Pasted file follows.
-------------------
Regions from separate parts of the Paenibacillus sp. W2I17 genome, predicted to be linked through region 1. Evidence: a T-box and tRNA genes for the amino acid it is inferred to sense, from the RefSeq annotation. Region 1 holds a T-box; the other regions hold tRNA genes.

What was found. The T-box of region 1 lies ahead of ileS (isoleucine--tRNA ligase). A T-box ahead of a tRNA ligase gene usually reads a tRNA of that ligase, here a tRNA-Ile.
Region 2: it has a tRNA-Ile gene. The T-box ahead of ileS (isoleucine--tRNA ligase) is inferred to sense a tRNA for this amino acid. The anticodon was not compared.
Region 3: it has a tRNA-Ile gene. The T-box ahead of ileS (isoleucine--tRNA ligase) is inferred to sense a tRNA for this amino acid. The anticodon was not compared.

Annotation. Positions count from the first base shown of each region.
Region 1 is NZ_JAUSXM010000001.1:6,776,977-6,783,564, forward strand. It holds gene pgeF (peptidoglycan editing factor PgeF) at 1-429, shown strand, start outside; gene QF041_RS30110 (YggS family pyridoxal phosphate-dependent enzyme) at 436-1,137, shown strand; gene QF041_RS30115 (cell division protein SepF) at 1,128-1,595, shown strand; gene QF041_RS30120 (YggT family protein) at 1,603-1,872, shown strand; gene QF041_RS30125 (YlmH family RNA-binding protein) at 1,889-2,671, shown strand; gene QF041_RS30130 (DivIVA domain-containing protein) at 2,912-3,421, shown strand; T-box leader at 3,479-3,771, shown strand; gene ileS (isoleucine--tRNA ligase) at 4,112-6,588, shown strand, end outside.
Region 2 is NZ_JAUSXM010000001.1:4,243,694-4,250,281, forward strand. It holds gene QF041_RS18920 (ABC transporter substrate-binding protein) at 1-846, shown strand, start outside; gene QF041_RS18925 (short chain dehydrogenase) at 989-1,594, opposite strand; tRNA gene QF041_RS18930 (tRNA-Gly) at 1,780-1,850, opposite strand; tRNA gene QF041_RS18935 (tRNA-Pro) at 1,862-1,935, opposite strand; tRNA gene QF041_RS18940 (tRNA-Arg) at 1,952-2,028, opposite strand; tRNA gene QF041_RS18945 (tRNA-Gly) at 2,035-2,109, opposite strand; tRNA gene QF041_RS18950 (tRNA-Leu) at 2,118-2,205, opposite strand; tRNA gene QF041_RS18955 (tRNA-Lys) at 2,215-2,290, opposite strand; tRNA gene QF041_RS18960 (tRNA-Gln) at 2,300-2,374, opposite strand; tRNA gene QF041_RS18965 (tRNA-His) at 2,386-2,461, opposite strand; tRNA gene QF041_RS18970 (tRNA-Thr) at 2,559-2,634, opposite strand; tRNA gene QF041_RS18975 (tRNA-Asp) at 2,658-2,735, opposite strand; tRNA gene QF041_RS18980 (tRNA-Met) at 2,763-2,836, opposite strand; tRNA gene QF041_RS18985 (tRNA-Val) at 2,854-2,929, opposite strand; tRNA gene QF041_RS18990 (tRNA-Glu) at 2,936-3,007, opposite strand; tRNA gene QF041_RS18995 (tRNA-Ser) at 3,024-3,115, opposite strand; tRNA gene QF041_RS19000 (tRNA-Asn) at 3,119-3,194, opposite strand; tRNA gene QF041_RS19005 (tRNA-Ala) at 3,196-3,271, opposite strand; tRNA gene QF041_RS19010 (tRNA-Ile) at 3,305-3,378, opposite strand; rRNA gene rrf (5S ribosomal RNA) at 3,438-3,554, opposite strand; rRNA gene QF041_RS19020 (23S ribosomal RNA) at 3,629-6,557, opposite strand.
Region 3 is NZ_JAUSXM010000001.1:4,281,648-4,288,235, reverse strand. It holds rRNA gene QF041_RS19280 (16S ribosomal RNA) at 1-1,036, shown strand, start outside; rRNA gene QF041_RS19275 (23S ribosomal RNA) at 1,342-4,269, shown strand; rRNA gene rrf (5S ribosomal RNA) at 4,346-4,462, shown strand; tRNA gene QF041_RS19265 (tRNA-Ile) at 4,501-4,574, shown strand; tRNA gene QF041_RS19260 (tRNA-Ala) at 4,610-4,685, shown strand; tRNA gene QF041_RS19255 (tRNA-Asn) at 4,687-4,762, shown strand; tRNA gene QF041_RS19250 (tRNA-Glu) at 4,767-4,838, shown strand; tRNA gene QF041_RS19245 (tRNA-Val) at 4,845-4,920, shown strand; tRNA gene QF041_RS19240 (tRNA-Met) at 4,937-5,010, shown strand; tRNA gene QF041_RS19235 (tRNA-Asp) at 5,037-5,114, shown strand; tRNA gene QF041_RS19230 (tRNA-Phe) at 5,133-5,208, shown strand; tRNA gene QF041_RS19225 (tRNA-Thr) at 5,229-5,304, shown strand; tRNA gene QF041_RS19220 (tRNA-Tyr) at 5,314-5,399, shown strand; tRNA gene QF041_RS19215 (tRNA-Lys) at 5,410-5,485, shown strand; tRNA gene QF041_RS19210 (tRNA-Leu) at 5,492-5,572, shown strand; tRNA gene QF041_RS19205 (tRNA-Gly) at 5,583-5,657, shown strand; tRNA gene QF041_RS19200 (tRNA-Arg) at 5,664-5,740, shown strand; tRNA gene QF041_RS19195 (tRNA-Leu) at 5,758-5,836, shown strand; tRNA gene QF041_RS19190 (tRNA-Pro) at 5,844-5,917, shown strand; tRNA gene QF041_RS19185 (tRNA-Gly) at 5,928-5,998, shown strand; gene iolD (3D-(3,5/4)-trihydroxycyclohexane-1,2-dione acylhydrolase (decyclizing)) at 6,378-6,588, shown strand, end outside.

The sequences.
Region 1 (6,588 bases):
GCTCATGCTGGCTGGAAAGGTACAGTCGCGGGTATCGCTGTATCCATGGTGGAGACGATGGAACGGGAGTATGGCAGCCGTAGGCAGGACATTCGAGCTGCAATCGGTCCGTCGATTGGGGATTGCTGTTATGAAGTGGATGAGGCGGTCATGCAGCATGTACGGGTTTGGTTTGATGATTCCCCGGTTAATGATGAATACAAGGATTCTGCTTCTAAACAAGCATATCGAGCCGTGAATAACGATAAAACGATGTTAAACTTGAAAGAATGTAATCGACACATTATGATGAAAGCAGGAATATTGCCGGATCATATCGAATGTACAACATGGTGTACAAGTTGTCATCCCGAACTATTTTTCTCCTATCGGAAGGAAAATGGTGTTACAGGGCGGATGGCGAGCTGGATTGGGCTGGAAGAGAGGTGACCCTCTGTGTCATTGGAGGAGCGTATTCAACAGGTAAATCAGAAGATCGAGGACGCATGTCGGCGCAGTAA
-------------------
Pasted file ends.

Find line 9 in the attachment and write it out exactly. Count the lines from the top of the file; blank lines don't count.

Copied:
The sequences.